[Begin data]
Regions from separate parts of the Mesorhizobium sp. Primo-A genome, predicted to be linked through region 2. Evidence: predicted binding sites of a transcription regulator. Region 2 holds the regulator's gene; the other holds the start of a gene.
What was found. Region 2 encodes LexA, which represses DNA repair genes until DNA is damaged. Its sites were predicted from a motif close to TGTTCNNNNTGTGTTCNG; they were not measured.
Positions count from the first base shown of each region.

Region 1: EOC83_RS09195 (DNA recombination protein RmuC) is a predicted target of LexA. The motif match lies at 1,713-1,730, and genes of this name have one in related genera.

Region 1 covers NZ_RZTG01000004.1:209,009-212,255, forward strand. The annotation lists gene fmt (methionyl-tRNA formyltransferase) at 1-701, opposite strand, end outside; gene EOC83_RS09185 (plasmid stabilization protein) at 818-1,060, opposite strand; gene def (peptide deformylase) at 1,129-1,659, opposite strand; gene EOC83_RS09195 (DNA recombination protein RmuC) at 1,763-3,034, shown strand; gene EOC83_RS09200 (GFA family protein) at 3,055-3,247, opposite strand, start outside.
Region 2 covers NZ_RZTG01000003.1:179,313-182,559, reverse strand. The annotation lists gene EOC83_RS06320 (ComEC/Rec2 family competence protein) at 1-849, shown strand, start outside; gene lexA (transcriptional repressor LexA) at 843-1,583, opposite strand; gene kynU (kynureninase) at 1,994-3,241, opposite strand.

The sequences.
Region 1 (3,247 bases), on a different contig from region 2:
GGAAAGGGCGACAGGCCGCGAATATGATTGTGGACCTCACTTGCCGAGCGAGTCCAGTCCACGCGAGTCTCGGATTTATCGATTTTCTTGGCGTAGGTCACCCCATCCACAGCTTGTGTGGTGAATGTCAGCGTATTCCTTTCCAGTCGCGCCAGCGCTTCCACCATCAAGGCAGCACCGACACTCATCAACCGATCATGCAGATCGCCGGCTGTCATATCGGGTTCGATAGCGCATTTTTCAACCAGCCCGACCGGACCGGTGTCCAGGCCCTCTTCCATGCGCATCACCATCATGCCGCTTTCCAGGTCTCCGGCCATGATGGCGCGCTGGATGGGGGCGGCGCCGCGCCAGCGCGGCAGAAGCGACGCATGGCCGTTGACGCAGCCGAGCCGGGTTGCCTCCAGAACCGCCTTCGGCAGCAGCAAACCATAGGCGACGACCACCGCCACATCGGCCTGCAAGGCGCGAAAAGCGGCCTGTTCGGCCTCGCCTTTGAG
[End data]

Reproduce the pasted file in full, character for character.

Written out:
Regions from separate parts of the Mesorhizobium sp. Primo-A genome, predicted to be linked through region 2. Evidence: predicted binding sites of a transcription regulator. Region 2 holds the regulator's gene; the other holds the start of a gene.
What was found. Region 2 encodes LexA, which represses DNA repair genes until DNA is damaged. Its sites were predicted from a motif close to TGTTCNNNNTGTGTTCNG; they were not measured.
Positions count from the first base shown of each region.

Region 1: EOC83_RS09195 (DNA recombination protein RmuC) is a predicted target of LexA. The motif match lies at 1,713-1,730, and genes of this name have one in related genera.

Region 1 covers NZ_RZTG01000004.1:209,009-212,255, forward strand. The annotation lists gene fmt (methionyl-tRNA formyltransferase) at 1-701, opposite strand, end outside; gene EOC83_RS09185 (plasmid stabilization protein) at 818-1,060, opposite strand; gene def (peptide deformylase) at 1,129-1,659, opposite strand; gene EOC83_RS09195 (DNA recombination protein RmuC) at 1,763-3,034, shown strand; gene EOC83_RS09200 (GFA family protein) at 3,055-3,247, opposite strand, start outside.
Region 2 covers NZ_RZTG01000003.1:179,313-182,559, reverse strand. The annotation lists gene EOC83_RS06320 (ComEC/Rec2 family competence protein) at 1-849, shown strand, start outside; gene lexA (transcriptional repressor LexA) at 843-1,583, opposite strand; gene kynU (kynureninase) at 1,994-3,241, opposite strand.

The sequences.
Region 1 (3,247 bases), on a different contig from region 2:
GGAAAGGGCGACAGGCCGCGAATATGATTGTGGACCTCACTTGCCGAGCGAGTCCAGTCCACGCGAGTCTCGGATTTATCGATTTTCTTGGCGTAGGTCACCCCATCCACAGCTTGTGTGGTGAATGTCAGCGTATTCCTTTCCAGTCGCGCCAGCGCTTCCACCATCAAGGCAGCACCGACACTCATCAACCGATCATGCAGATCGCCGGCTGTCATATCGGGTTCGATAGCGCATTTTTCAACCAGCCCGACCGGACCGGTGTCCAGGCCCTCTTCCATGCGCATCACCATCATGCCGCTTTCCAGGTCTCCGGCCATGATGGCGCGCTGGATGGGGGCGGCGCCGCGCCAGCGCGGCAGAAGCGACGCATGGCCGTTGACGCAGCCGAGCCGGGTTGCCTCCAGAACCGCCTTCGGCAGCAGCAAACCATAGGCGACGACCACCGCCACATCGGCCTGCAAGGCGCGAAAAGCGGCCTGTTCGGCCTCGCCTTTGAG